The Roman Republic was the most remarkable state in history. What began as a small community of peasants camped among marshes and hills ended up ruling the known world. Rubicon paints a vivid portrait of the Republic at the climax of its greatness - the same greatness which would herald the catastrophe of its fall. It is a story of incomparable drama.
This was the century of Julius Caesar, the gambler whose addiction to glory led him to the banks of the Rubicon, and beyond; of Cicero, whose defence of freedom would make him a byword for eloquence; of Spartacus, the slave who dared to challenge a superpower; of Cleopatra, the queen who did the same. Tom Holland brings to life this strange and unsettling civilization, with its extremes of ambition and self-sacrifice, bloodshed and desire. Yet alien as it was, the Republic still holds up a mirror to us. Its citizens were obsessed by celebrity chefs, all-night dancing and exotic pets; they fought elections in law courts and were addicted to spin; they toppled foreign tyrants in the name of self-defence. Two thousand years may have passed, but we remain the Romans' heirs.
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Connects the Dots and Fills In the Gaps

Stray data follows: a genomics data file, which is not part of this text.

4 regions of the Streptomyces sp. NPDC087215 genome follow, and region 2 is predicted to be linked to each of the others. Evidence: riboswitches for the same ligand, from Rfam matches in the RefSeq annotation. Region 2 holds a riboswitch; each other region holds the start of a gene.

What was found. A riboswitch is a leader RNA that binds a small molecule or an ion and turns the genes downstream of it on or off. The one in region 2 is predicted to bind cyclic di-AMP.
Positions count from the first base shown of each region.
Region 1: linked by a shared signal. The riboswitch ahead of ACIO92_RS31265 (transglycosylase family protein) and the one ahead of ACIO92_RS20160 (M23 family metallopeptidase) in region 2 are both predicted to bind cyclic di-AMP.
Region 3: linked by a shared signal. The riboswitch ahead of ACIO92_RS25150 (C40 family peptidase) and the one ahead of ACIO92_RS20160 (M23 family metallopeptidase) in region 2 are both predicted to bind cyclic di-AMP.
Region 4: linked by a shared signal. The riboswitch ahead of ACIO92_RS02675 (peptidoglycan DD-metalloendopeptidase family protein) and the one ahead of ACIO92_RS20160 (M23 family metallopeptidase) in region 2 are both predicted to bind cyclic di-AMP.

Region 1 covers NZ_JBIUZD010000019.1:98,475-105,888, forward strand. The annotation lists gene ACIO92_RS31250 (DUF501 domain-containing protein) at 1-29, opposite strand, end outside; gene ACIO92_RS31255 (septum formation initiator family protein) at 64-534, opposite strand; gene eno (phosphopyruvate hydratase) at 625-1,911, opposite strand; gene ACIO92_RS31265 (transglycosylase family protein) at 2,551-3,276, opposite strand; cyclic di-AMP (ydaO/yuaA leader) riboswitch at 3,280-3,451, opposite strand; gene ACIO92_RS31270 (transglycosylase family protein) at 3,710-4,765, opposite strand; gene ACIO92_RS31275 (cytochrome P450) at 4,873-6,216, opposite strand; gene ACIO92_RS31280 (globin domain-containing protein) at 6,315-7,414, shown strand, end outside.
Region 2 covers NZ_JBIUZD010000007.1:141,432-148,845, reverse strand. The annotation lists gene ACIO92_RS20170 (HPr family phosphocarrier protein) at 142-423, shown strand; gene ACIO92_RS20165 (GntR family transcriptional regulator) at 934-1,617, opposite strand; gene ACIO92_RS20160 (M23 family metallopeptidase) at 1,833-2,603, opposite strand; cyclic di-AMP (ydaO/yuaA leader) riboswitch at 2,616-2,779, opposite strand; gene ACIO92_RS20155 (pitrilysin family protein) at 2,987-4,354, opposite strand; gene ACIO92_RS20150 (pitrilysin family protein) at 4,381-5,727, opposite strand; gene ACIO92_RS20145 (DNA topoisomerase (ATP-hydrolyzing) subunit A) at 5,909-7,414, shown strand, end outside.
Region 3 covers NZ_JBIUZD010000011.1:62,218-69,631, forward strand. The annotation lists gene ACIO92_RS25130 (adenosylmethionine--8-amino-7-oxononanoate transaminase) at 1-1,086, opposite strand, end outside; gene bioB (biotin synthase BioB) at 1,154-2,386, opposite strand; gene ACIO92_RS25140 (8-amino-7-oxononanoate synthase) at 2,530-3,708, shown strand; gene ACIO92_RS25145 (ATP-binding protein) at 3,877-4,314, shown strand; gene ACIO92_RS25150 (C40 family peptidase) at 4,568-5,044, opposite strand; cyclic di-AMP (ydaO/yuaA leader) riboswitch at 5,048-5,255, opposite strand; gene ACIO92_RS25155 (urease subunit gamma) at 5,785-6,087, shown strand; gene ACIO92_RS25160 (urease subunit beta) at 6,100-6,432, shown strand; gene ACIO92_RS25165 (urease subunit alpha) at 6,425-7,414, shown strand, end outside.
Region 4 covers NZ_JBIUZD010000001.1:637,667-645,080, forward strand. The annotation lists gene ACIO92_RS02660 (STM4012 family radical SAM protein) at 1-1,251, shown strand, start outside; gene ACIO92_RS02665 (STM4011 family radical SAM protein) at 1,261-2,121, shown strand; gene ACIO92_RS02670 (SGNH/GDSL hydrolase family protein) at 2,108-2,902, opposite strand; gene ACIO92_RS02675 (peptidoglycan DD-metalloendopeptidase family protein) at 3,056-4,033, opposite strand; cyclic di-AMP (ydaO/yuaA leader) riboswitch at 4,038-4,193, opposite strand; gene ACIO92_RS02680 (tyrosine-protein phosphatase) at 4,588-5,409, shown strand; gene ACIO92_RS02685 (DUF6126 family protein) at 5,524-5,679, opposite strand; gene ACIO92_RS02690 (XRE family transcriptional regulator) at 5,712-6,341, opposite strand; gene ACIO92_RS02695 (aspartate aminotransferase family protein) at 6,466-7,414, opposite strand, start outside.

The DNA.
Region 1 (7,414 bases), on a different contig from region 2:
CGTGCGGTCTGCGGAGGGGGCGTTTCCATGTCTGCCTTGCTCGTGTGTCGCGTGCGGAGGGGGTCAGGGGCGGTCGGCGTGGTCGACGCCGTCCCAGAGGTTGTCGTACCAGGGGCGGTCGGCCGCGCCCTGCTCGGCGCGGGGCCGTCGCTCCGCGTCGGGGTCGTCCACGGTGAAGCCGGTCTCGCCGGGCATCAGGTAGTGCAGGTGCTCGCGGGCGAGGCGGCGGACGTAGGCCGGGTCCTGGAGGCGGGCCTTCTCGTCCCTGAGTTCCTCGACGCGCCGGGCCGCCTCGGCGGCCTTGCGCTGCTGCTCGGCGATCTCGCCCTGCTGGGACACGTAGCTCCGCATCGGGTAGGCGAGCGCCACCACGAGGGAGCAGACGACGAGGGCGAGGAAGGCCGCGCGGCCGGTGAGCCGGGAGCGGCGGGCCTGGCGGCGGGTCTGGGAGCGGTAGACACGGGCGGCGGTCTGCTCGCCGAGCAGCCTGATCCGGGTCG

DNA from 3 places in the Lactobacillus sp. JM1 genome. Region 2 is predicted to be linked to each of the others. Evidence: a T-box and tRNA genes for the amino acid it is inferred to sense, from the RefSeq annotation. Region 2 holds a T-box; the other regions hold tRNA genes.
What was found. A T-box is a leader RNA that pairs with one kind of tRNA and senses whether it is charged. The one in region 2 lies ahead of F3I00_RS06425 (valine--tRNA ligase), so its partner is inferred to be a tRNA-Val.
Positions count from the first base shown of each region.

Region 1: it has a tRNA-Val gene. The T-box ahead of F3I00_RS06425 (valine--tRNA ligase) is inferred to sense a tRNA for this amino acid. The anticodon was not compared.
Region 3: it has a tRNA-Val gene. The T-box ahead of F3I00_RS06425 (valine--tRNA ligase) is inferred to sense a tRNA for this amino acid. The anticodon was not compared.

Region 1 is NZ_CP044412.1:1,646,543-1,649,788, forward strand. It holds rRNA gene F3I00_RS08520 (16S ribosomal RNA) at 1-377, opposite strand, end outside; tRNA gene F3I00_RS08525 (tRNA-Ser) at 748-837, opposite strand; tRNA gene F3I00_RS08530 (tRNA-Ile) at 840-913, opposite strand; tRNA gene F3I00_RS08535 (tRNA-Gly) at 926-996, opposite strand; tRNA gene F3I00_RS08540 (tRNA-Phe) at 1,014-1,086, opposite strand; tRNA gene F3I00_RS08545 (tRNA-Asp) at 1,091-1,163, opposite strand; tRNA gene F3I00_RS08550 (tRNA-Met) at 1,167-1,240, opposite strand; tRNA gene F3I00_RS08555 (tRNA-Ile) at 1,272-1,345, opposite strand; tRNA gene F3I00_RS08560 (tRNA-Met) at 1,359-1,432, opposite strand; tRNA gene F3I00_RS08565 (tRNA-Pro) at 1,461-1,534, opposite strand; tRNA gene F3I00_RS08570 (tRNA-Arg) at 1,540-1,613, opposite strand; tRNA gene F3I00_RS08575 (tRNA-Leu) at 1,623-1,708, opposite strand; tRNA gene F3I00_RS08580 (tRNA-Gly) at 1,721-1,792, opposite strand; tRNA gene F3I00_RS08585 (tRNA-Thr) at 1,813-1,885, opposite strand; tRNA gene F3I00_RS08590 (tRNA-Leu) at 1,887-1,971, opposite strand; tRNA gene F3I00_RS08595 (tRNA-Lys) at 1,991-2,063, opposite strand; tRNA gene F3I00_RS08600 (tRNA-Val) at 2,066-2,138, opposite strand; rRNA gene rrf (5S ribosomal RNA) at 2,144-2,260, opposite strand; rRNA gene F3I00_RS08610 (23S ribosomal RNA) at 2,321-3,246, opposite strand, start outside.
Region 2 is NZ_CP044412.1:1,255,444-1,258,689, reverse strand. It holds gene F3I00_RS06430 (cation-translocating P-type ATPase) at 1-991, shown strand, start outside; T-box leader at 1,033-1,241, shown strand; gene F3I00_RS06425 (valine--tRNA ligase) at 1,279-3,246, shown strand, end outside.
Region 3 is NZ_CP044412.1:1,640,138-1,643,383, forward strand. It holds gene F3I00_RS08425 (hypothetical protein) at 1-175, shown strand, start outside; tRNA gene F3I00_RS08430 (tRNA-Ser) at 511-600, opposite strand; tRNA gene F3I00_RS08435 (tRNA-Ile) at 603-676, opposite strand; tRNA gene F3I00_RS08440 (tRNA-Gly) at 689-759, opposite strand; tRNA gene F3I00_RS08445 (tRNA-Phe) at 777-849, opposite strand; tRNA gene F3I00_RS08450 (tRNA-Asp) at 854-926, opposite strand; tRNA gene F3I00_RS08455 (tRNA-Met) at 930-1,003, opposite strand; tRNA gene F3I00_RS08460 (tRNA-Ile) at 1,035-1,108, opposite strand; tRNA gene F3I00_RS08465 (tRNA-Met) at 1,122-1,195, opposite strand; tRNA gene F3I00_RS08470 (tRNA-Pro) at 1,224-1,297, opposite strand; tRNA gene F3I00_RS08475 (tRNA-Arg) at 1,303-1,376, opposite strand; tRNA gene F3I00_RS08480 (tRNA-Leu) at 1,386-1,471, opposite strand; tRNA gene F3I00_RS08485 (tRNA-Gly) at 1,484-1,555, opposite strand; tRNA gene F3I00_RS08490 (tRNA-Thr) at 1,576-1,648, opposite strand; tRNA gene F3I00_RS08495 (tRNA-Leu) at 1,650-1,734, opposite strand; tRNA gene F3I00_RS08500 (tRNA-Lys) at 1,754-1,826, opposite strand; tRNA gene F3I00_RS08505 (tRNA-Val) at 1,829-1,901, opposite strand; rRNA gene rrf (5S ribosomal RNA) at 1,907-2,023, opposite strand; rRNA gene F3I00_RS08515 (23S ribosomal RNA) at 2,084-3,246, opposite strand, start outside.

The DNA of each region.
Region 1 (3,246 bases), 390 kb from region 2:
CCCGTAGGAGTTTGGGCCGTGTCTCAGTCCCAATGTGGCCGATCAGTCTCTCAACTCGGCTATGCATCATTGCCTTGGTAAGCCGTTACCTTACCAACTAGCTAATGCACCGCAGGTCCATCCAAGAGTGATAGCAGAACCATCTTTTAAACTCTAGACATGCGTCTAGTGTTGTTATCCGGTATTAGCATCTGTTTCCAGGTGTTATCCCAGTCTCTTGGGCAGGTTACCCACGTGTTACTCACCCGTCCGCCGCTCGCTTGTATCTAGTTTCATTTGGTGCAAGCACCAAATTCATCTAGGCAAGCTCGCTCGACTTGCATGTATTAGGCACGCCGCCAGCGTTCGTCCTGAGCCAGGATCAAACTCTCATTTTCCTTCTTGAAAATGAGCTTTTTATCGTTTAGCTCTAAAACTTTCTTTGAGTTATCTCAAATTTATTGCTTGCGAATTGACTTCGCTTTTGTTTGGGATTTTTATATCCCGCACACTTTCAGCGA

At one point in its history, Rome was ruled by toga wearing citizen soldiers who were elected by people so afraid of kings that the term of office was only one year. At another point in history, Rome was ruled by decadent and insane emperors who commanded their subjects to worship them as gods. This book explains how and why such a huge change could take place. The book has lively descriptions of the actions of the key players and does a great job in expanding on the motives and consequences of their choices. Highlights include Publius Clodius crashing a female only party in drag, Crassus’ severed head being used as a stage prop by Rome’s enemies in Parthia, Julius Caesar’s exciting campaign in Gaul, Cicero’s sarcastic court case speeches, and tales of grisly battles waged by Pompey Magnus a/k/a “the teenage butcher.” Both the writing organization and narrative style are excellent and I was enthralled. If you only could read one book about Rome, this is a good choice.
- Emily "Learning About the Ancient World"
Well-Written, Engaging Overview of Late Republic
- Amazon Customer "Ricko"